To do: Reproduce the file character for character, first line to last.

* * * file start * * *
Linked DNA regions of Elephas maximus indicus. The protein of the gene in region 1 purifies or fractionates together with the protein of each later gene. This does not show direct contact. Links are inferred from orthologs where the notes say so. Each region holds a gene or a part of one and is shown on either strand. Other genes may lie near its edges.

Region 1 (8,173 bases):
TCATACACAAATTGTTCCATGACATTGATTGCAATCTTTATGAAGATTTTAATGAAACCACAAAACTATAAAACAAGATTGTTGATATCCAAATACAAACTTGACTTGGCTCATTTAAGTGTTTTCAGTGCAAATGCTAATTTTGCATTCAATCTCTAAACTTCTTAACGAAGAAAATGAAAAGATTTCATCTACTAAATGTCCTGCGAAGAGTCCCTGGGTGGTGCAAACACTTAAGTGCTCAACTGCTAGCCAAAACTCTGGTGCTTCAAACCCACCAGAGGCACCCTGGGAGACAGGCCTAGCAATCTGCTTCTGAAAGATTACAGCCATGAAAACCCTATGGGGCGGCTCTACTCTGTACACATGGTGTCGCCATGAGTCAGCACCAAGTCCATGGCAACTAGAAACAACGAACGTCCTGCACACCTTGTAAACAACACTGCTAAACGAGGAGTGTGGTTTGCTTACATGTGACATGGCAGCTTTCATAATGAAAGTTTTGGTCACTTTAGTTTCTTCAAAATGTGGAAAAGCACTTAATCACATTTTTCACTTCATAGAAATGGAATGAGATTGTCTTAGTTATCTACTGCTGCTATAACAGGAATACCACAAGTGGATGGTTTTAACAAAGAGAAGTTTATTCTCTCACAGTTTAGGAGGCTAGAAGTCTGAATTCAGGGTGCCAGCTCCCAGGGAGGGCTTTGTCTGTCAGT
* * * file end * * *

Linked DNA regions of Elephas maximus indicus. The protein of the gene in region 1 purifies or fractionates together with the protein of each later gene. This does not show direct contact. Links are inferred from orthologs where the notes say so. Each region holds a gene or a part of one and is shown on either strand. Other genes may lie near its edges.

Region 1 (8,173 bases):
TCATACACAAATTGTTCCATGACATTGATTGCAATCTTTATGAAGATTTTAATGAAACCACAAAACTATAAAACAAGATTGTTGATATCCAAATACAAACTTGACTTGGCTCATTTAAGTGTTTTCAGTGCAAATGCTAATTTTGCATTCAATCTCTAAACTTCTTAACGAAGAAAATGAAAAGATTTCATCTACTAAATGTCCTGCGAAGAGTCCCTGGGTGGTGCAAACACTTAAGTGCTCAACTGCTAGCCAAAACTCTGGTGCTTCAAACCCACCAGAGGCACCCTGGGAGACAGGCCTAGCAATCTGCTTCTGAAAGATTACAGCCATGAAAACCCTATGGGGCGGCTCTACTCTGTACACATGGTGTCGCCATGAGTCAGCACCAAGTCCATGGCAACTAGAAACAACGAACGTCCTGCACACCTTGTAAACAACACTGCTAAACGAGGAGTGTGGTTTGCTTACATGTGACATGGCAGCTTTCATAATGAAAGTTTTGGTCACTTTAGTTTCTTCAAAATGTGGAAAAGCACTTAATCACATTTTTCACTTCATAGAAATGGAATGAGATTGTCTTAGTTATCTACTGCTGCTATAACAGGAATACCACAAGTGGATGGTTTTAACAAAGAGAAGTTTATTCTCTCACAGTTTAGGAGGCTAGAAGTCTGAATTCAGGGTGCCAGCTCCCAGGGAGGGCTTTGTCTGTCAGT